18. Before your Lordships it was sought to argue that the decision in Courtney’s case [1975] 1 W.L.R. 297 was wrong. Although the cases in the United States did not speak with one voice your Lordships’ attention was drawn to the decision of the United States’ Court of Appeal, Third Circuit, in Channel Home Centers, Division of Grace Retail Corporation v. Grossman (1986) 795 F. 2d 291 as being “the clearest example” of the American cases in the appellants’ favour. That case raised the issue whether an agreement to negotiate in good faith, if supported by consideration, is an enforceable contract. I do not find the decision of any assistance. While accepting that an agreement to agree is not an enforceable contract, the Court of Appeal appears to have proceeded on the basis that an agreement to negotiate in good faith is synonymous with an agreement to use best endeavours and as the latter is enforceable, so is the former. This appears to me, with respect, to be an unsustainable proposition. The reason why an agreement to negotiate, like an agreement to agree, is unenforceable, is simply because it lacks the necessary certainty. The same does not apply to an agreement to use best endeavours. This uncertainty is demonstrated in the instant case by the provision which it is said has to be implied in the agreement for the determination of the negotiations. How can a court be expected to decide whether, subjectively, a proper reason existed for the termination of negotiations? The answer suggested depends upon whether the negotiations have been determined “in good faith.” However the concept of a duty to carry on negotiations in good faith is inherently repugnant to the adverserial position of the parties when involved in negotiations. Each party to the negotiations is entitled to pursue his (or her) own interest, so long as he avoids making misrepresentations. To advance that interest he must be entitled, if he thinks it appropriate, to threaten to withdraw from further negotiations or to withdraw in fact, in the hope that the opposite party may seek to reopen the negotiations by offering him improved terms. Mr. Naughton, of course, accepts that the agreement upon which he relies does not contain a duty to complete the negotiations. But that still leaves the vital question – how is a vendor ever to know that he is entitled to withdraw from further negotiations? How is the court to police such an “agreement?” A duty to negotiate in good faith is as unworkable in practice as it is inherently inconsistent with the position of a negotiating party. It is here that the uncertainty lies. In my judgment, while negotiations are in existence either party is entitled to withdraw from those negotiations, at any time and for any reason. There can be thus no obligation to continue to negotiate until there is a “proper reason” to withdraw. Accordingly a bare agreement to negotiate has no legal content.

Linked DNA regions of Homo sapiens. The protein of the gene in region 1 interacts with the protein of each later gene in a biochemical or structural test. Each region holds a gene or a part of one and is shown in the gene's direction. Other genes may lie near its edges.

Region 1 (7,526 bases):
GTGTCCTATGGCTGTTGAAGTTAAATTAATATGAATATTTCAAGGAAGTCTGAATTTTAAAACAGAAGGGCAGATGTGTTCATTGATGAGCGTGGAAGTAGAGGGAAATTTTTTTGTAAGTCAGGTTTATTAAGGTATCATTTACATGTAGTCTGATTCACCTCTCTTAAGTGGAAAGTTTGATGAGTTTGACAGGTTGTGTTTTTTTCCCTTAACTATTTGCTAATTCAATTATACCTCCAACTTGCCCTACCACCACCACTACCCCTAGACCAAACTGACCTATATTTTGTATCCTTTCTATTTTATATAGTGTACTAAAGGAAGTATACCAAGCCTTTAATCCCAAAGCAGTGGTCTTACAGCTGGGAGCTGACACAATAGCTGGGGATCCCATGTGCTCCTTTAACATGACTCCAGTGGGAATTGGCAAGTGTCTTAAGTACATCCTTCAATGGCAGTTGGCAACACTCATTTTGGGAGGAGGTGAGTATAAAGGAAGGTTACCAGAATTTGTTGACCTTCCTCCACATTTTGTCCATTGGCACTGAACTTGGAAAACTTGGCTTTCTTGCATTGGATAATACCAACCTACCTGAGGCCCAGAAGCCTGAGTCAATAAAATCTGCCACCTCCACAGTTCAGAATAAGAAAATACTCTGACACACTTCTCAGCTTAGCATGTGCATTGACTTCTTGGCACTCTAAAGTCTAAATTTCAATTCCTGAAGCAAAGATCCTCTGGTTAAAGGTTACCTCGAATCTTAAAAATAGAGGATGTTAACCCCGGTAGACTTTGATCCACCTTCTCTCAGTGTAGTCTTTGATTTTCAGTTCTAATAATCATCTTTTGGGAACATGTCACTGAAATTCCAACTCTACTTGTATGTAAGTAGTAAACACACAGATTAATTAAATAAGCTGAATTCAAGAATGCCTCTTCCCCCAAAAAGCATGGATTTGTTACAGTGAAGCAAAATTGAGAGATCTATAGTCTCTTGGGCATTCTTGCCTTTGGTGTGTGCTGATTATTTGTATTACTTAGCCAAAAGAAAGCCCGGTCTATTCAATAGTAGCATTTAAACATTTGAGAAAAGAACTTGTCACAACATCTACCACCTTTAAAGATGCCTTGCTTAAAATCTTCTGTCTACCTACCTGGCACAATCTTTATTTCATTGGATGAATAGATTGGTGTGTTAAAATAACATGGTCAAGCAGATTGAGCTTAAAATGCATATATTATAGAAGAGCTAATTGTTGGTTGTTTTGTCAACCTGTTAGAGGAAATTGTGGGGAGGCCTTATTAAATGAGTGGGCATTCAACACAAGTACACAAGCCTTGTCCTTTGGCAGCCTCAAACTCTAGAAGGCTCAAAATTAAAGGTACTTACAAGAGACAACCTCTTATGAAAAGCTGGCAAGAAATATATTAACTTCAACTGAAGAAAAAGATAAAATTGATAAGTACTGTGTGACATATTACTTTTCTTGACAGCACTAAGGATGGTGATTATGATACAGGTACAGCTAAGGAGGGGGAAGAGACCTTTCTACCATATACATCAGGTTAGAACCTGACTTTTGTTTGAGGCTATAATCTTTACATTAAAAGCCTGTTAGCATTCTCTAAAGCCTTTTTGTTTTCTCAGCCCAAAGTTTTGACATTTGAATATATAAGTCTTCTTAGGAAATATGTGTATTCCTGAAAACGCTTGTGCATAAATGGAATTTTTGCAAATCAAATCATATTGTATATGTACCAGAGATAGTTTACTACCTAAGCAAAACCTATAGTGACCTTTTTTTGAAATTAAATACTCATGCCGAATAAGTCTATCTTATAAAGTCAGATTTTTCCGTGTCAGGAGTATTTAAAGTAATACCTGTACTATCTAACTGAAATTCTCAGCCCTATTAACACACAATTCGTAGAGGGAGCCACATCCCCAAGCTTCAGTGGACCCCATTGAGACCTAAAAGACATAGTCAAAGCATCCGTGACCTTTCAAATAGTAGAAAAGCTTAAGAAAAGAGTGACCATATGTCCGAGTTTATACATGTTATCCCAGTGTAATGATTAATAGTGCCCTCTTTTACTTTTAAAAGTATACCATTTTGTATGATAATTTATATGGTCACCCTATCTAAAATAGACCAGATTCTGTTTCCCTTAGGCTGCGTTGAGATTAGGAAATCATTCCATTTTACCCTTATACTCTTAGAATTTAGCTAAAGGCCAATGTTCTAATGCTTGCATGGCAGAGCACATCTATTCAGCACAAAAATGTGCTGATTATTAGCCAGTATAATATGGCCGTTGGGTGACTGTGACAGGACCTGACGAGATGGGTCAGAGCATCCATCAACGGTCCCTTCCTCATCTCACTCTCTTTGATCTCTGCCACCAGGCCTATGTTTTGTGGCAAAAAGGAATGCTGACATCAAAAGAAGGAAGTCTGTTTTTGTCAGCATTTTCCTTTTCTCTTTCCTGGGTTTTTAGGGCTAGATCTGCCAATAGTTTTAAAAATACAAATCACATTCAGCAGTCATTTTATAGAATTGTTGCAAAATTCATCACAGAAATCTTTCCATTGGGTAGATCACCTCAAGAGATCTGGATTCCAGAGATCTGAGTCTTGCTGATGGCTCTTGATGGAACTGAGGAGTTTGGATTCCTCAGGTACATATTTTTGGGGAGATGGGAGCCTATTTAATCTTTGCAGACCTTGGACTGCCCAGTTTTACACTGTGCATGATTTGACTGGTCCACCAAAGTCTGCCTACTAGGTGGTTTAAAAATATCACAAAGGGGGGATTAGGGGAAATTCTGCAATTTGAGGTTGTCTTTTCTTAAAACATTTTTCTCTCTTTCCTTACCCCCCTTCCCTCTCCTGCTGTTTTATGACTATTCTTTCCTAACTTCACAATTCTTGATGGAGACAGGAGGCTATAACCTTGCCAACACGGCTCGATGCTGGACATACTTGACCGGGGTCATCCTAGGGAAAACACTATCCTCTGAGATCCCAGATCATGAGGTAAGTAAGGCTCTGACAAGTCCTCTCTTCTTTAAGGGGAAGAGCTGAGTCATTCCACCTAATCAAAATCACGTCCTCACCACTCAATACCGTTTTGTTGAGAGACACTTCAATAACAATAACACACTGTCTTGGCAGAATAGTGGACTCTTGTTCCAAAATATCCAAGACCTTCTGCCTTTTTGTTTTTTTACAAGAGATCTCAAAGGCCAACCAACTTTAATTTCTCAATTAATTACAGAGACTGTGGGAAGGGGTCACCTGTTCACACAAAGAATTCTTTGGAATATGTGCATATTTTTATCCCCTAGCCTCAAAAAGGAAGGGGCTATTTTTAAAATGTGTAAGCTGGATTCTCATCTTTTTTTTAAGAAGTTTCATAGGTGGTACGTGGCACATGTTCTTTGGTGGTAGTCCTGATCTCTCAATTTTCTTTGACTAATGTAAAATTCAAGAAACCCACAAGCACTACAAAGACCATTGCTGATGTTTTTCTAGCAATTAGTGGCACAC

19. The validity of the agreement as originally pleaded in the Paragraph 5 of the statement of claim, as unamended, followed the terms of the oral agreement as recorded in the penultimate paragraph of *139 the letter of 18 March. It alleged that for good consideration (and this certainly covered the provision by the plaintiffs of the “comfort letter”) Mr. Miles on behalf of himself and his wife agreed that they: “would terminate negotiations with any third party or consideration of any alternative with a view to concluding an agreement with the plaintiffs and, further, that even if he received the satisfactory proposal from any third party prior to the close of business on 20 March 1987 he would not deal with that third party or give further consideration to any alternative.”

20. Despite the insistence by Mr. Naughton upon the implied term pleaded in the amendment involving the obligation to negotiate, Bingham L.J., in his dissenting judgment, considered that that obligation could be severed from the agreement. He concluded that the agreement, as originally pleaded was a valid and enforceable agreement and entitled the Walfords to recover whatever damages they could establish resulted in law from its repudiation.